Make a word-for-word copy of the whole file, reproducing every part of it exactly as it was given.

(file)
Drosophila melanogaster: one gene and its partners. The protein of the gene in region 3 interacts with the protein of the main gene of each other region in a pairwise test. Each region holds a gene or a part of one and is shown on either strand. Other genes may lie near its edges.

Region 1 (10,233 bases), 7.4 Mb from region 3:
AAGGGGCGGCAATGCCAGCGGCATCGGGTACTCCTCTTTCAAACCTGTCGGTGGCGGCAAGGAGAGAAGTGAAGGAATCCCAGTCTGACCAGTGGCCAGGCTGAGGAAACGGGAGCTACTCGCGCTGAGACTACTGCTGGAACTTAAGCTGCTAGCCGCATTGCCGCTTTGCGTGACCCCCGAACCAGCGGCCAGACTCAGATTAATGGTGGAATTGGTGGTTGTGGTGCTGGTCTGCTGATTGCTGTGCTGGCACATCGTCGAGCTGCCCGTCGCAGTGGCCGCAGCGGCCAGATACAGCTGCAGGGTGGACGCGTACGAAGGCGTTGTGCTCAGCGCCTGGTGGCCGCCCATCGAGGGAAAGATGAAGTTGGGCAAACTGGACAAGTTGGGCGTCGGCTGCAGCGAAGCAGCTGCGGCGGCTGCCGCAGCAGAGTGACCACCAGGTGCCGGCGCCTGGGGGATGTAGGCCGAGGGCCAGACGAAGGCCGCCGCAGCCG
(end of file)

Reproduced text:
Drosophila melanogaster: one gene and its partners. The protein of the gene in region 3 interacts with the protein of the main gene of each other region in a pairwise test. Each region holds a gene or a part of one and is shown on either strand. Other genes may lie near its edges.

Region 1 (10,233 bases), 7.4 Mb from region 3:
AAGGGGCGGCAATGCCAGCGGCATCGGGTACTCCTCTTTCAAACCTGTCGGTGGCGGCAAGGAGAGAAGTGAAGGAATCCCAGTCTGACCAGTGGCCAGGCTGAGGAAACGGGAGCTACTCGCGCTGAGACTACTGCTGGAACTTAAGCTGCTAGCCGCATTGCCGCTTTGCGTGACCCCCGAACCAGCGGCCAGACTCAGATTAATGGTGGAATTGGTGGTTGTGGTGCTGGTCTGCTGATTGCTGTGCTGGCACATCGTCGAGCTGCCCGTCGCAGTGGCCGCAGCGGCCAGATACAGCTGCAGGGTGGACGCGTACGAAGGCGTTGTGCTCAGCGCCTGGTGGCCGCCCATCGAGGGAAAGATGAAGTTGGGCAAACTGGACAAGTTGGGCGTCGGCTGCAGCGAAGCAGCTGCGGCGGCTGCCGCAGCAGAGTGACCACCAGGTGCCGGCGCCTGGGGGATGTAGGCCGAGGGCCAGACGAAGGCCGCCGCAGCCG